Men’s 1500 Semis: David Torrence Goes Home Early – Leo, Lopez, Leer and Casey all advance
June 26, 2014
SACRAMENTO, Calif. — There were two heats of the men’s 1500 today on day one of the 2014 USATF Outdoor Championships at Hornet Stadium. Though most of the favorites advanced including Leo Manzano, Lopez Lomong and Will Leer, there was a significant casualty as David Torrence, whose 3:33.23 was the #2 time in the U.S. last year, failed to advance (or in LetsRun.com lingo went “home devastated” – MB: David Torrence goes home devastated!!! Along with Merber, Dunbar, Elliott…)
Heat recaps and interviews below.
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Place Athlete Time
1 Pat Casey 03:44.4 Q
Oregon TC Elite
2 Ford Palmer 03:44.7 Q
New Jersey New York Track Club
3 Garrett Heath 03:45.0 Q
4 AJ Acosta 03:45.1 Q
5 Kyle Merber 03:45.3
New Jersey New York Track Club
6 Trevor Dunbar 03:45.3
7 David Torrence 03:45.3
8 Duncan Phillips 03:46.2
9 Jack Bolas 03:46.3
10 Rob Finnerty 03:46.8
11 Tommy Schmitz 03:47.3
Speed Factory Athletics
12 Michael Hammond 03:47.5
13 John Simons 03:51.3
14 Matt Miner 03:54.2
DNS Austin Mudd
This was definitely the weaker heat and the runners didn’t do themselves any favors early, running 48.81 for the first 300 and 64.32 for 300-700. Though former Oregon Ducks A.J. Acosta and Trevor Dunbar got the pace going on lap three, it was too late as the heat would only be won in 3:44.41, ensuring that the second heat wouldn’t have to work that hard for the four time qualifiers.
Dunbar led at the bell but there were plenty of men still in this one on the final turn. By the finish line, however, it was clear that Pat Casey was the class of this field, as he opened a small gap on second while the other runners battled for position. NJ*NY TC’s Ford Palmer was a surprising second, with veterans Garrett Heath and Acosta grabbing the other two auto spots. Torrence didn’t look comfortable in the final stretch and was just seventh.
Pat Casey has been running well all season and wasn’t surprised at all that he won heat 1.
Casey looked the best of anyone in the first heat, even checking on the homestretch to see whether he had enough room to let off the gas. He said his training has been going great and coupled with his results on the track, it’s given him a ton of confidence heading into USAs.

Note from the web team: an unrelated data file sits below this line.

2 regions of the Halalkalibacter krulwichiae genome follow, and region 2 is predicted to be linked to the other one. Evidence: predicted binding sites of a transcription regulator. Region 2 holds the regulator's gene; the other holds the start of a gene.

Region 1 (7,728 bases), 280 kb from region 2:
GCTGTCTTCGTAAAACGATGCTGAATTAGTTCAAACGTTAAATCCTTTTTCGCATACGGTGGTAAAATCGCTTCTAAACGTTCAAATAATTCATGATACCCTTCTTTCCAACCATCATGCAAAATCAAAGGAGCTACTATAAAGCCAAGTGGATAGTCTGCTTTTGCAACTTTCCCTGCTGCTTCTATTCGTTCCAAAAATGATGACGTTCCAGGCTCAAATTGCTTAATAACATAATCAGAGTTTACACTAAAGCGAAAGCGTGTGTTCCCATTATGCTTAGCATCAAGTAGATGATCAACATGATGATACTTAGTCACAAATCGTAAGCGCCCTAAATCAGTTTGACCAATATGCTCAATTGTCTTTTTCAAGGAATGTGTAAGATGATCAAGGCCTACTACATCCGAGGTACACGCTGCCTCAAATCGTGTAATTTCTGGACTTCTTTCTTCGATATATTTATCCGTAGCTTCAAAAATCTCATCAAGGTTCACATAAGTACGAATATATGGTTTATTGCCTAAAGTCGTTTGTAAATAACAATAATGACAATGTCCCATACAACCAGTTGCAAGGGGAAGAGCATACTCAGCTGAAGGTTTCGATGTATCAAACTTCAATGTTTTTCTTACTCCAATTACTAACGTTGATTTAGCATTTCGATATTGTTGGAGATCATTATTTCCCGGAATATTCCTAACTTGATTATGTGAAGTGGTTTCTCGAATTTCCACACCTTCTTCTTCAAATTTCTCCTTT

Casey had a solid collegiate career, getting third at NCAAs twice (indoor mile in 2010; outdoor 1500 in 2013) but his real breakthrough came on May 15 when he ran a 4+ second PR to get down to 3:35.95 in the 1500.
Since then, he’s been on fire. He handed off in first in the 4×1500 at the World Relays and then ran a 3:53.71 mile at the Pre Classic (another PR). Casey hadn’t raced since then and was excited to get back on the track today. Heat 2 was the stronger of the two, but Casey’s performance today and throughout 2014 suggests he’ll be a contender in Saturday’s final.
David Torrence struggled to comprehend his performance after he was just seventh in heat 1 and failed to advance.
Torrence recently began training with coach Jama Aden and said that “all the pieces were lined up” for him to run well in Sacramento. But when the kicking started, Torrence had no answer and said that he “didn’t know why [he] couldn’t close.” He was clearly frustrated and had no idea why he ran so poorly.
Torrence initially felt he was strong enough to run the 800 and 1500 at USAs but he and Aden ultimately decided on the 1500 because they felt he had a shot to win, which made his performance all the more disappointing.
Who The Hell Is Ford Palmer?
Ford Palmer started off his interview saying what we were all thinking: “To be honest, nobody knows who I am.” New Jersey-New York TC’s Palmer is a graduate of Monmouth University, a private school located in New Jersey. While there he never made NCAAs, never broke 4-minutes in the mile and ended his collegiate career with a dead last finish in the 2013 NCAA East Preliminary round with a 4:01 1500.
Today, Palmer still hasn’t broken 4-minutes as in his career he’s ran 4:00.46, 4:00.43, 4:00.07 and 4:00.00. He’s improved his 1500 a lot though as he’s dropped his PR from 3:44.90 in college to 3:38.58 at the Oxy High Performance Meet in May. Building on that breakthrough, he came out of nowhere today with a big kick in the final 100 to get 2nd ahead of a bunch of guys you actually know, like Garrett Heath, AJ Acosta and non-qualifiers Kyle Merber, Trevor Dunbar and David Torrence.
He was clearly really pleased with his race afterwards saying, “I had no pressure coming into this race. Although I’ve been running really well all year nobody saw me coming. And that’s fine, now they’re going to see me coming Saturday.”
Talking about his improvement he gave all the credit to Coach Gags and training in the NJNY TC saying that he’s a “Gag production” and that training with the guys on the team takes away all the pressure from the races.
He says his goal is top 3 or 5 in the final, but whether or not that happens you won’t see him racing on the European circuit this summer? What are his plans? He’s going to keep working as a lifeguard and bartender so he can afford to move into a house with some of the other NJNY TC guys in the fall.
AJ Acosta Is Really Happy To Be In The Final
Acosta lead a lot of this heat and said that wasn’t his plan, but he just wanted to be in a good spot and it happen to be out in the lead. In the last lap he was worried that he wouldn’t qualify as he put himself on the rail with 300 to go which is a big “no-no”, but was able to get through to the final which he says is promising compared to where he was last year.
Talking about his training he says he’s been self-coached the last year, but is still doing the same type of stuff he was under Vin Lananna. He said it’s still tough with no sponsor, but is living at home and is thankful that he has great parents that help support his running.